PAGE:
Green legitimation: the construction of an environmental ethos
Purpose ‐ The purpose of this paper is to investigate the use of manipulation as a legitimation strategy. Focusing on the role of verbal communication, are integrated insights from rhetorical theory with strategic and institutional approaches to legitimacy in a study of
three documents published by the "most admired" companies in the USA in 2007; General Electric (GE), Toyota, and Starbucks. Design/methodology/approach ‐ The research is based on a qualitative analysis of three documents that describe the environmental focus and policies of GE,
Toyota, and Starbucks. The approach involves analyzing and synthesizing a large number of environmental claims made by these companies. Findings ‐ The analysis of the texts reveals a constructed organizational ethos that is combined with strong environmental focus to appear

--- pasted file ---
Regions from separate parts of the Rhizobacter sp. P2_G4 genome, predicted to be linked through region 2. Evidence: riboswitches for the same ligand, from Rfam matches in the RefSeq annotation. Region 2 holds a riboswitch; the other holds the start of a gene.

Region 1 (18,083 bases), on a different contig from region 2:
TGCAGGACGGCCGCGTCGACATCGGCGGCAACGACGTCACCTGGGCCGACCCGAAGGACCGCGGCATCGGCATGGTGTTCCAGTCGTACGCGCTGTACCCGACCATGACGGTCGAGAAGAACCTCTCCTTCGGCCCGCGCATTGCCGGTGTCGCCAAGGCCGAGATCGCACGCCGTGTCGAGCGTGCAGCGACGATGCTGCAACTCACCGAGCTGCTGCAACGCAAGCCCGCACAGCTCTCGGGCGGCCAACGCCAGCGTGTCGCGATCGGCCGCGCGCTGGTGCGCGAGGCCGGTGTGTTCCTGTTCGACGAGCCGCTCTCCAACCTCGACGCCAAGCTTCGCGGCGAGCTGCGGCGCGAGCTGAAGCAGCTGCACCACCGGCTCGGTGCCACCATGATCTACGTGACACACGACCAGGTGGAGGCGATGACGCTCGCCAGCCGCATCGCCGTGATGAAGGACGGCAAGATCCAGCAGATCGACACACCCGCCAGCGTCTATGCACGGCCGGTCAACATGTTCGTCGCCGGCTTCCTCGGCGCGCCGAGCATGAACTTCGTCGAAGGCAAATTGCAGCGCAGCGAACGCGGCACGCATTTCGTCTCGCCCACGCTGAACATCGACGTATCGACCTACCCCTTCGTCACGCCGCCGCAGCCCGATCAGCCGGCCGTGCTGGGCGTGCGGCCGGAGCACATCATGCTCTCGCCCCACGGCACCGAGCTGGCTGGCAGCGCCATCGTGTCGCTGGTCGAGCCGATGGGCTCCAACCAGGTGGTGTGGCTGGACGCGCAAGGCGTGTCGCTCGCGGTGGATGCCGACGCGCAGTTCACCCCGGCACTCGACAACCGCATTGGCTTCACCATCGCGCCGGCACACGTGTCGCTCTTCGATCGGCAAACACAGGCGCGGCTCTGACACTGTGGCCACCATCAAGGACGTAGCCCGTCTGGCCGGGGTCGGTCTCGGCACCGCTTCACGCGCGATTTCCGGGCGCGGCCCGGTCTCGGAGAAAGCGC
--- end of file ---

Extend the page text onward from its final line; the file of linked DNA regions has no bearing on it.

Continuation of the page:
trustworthy in environmental matters in the eyes of consumers and stakeholders. Relying on four categories of environmental statements, the companies practice a form of "green" legitimation. Research limitations/implications ‐ The research is limited by the small number of publications
used as data sources, which makes generalizations problematic. It does not investigate the effects of the verbal claims. Originality/value ‐ The paper adds to the literature on organizational legitimation, providing valuable insights into manipulative legitimation. It demonstrates
the need to combine insights from strategic and institutional approaches to legitimacy.